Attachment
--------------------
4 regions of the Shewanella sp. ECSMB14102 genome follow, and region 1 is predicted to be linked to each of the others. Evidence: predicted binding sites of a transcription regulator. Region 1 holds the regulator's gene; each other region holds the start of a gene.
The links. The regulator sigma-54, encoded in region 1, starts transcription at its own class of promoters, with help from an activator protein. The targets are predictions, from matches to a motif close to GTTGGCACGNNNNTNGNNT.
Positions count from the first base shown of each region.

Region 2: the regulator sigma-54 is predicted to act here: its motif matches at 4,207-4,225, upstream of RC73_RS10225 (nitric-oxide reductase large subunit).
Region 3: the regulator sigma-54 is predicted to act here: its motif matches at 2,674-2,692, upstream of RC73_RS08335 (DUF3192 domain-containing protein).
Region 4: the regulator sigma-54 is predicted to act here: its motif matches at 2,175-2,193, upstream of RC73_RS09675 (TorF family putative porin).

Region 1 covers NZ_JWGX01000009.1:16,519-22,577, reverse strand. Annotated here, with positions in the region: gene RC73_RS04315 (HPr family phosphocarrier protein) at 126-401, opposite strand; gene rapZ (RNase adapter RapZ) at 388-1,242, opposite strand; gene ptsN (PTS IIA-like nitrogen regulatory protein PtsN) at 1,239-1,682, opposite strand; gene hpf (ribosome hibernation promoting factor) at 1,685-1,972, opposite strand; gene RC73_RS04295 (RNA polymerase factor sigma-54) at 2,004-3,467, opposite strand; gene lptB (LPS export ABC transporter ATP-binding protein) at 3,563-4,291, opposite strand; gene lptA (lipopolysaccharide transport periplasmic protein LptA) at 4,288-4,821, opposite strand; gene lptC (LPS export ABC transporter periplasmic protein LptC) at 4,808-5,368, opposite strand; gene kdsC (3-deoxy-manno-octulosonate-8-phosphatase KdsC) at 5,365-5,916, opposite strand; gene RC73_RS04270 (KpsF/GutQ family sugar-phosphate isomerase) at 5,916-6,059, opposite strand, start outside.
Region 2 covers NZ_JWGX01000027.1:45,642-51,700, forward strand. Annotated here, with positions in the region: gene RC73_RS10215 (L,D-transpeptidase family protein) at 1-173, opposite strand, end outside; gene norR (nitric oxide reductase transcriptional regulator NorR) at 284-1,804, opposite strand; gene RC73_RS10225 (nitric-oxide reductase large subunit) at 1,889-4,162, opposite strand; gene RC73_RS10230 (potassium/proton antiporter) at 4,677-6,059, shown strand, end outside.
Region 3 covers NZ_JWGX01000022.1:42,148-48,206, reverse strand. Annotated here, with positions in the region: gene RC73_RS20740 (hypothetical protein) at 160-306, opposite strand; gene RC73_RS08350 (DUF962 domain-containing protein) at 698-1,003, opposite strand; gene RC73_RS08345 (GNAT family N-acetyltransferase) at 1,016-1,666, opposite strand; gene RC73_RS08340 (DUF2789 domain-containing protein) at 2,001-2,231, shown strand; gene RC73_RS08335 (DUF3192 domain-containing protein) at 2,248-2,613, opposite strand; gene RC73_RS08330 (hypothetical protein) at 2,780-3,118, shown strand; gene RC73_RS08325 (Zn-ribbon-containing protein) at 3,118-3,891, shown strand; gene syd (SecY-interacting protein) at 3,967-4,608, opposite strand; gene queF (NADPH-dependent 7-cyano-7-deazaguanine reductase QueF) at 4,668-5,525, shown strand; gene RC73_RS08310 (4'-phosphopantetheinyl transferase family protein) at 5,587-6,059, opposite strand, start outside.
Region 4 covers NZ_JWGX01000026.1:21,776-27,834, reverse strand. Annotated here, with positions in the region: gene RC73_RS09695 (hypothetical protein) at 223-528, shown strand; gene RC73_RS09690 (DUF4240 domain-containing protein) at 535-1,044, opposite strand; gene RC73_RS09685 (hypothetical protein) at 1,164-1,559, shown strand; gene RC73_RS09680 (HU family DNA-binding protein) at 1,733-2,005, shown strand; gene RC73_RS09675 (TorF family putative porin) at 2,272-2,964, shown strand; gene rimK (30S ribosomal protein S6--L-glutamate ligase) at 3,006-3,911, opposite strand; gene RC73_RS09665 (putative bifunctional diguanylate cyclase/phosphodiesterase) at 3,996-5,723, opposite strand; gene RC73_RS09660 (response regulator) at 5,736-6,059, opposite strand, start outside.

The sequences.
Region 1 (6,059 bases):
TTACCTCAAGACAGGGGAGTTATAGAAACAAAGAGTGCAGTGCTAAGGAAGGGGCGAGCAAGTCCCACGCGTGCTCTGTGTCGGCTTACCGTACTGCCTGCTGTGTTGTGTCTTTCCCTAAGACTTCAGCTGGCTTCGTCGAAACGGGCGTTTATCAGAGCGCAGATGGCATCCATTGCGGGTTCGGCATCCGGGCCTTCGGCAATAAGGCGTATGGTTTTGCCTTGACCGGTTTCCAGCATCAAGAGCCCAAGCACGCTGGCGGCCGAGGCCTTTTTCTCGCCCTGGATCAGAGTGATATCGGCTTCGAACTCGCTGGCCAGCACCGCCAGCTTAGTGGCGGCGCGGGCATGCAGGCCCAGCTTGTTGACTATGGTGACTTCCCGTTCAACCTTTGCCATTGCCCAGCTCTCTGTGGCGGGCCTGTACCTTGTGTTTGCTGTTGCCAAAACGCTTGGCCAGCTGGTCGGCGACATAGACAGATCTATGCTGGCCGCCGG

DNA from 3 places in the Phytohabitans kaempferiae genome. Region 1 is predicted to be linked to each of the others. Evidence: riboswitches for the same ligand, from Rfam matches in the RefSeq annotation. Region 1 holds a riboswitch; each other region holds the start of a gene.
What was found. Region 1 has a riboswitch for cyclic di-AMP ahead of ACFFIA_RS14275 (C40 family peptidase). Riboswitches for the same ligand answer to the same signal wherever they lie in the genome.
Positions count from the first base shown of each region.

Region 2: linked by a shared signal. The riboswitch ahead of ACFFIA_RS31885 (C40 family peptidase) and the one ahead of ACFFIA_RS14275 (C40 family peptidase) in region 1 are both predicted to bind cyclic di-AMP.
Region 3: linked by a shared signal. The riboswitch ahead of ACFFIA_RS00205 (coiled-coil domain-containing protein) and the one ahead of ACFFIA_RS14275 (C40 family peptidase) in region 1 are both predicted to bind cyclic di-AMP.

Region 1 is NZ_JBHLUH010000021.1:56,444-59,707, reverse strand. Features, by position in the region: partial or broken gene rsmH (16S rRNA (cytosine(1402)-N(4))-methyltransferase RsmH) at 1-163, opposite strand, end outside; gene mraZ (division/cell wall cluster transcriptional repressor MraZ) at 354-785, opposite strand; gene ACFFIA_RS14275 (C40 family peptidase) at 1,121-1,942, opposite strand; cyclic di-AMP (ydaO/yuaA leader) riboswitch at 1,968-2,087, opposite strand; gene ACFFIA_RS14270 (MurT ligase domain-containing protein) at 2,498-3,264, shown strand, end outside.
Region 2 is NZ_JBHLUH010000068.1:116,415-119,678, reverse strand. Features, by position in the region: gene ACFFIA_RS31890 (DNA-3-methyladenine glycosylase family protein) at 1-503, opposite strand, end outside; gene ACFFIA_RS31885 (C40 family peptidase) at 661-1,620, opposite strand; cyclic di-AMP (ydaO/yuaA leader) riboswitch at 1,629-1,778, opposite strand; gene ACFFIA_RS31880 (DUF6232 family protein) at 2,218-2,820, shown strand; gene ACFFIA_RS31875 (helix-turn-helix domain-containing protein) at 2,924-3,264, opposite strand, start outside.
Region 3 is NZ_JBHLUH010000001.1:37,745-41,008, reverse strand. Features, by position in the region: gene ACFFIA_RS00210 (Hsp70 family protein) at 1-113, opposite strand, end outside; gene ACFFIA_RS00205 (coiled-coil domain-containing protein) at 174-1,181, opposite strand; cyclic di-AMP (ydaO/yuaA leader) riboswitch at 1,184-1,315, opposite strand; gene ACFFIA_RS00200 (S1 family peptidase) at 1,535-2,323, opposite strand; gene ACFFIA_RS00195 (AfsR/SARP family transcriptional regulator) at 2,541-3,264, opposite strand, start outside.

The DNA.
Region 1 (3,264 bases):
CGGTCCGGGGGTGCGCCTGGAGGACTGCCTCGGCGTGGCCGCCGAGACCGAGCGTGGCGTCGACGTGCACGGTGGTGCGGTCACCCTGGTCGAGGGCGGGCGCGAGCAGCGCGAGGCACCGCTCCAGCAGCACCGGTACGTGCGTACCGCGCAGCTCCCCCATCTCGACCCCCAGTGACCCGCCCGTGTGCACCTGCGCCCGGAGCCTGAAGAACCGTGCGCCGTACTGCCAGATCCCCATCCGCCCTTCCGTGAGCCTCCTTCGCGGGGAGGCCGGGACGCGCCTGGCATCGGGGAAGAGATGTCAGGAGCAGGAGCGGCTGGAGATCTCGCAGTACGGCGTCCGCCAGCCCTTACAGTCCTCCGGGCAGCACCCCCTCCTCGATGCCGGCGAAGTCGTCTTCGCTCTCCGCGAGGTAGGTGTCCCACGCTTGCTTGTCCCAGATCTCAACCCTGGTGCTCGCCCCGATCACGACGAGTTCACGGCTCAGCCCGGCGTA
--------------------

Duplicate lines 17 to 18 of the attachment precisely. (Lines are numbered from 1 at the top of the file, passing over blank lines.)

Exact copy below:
Region 2: linked by a shared signal. The riboswitch ahead of ACFFIA_RS31885 (C40 family peptidase) and the one ahead of ACFFIA_RS14275 (C40 family peptidase) in region 1 are both predicted to bind cyclic di-AMP.
Region 3: linked by a shared signal. The riboswitch ahead of ACFFIA_RS00205 (coiled-coil domain-containing protein) and the one ahead of ACFFIA_RS14275 (C40 family peptidase) in region 1 are both predicted to bind cyclic di-AMP.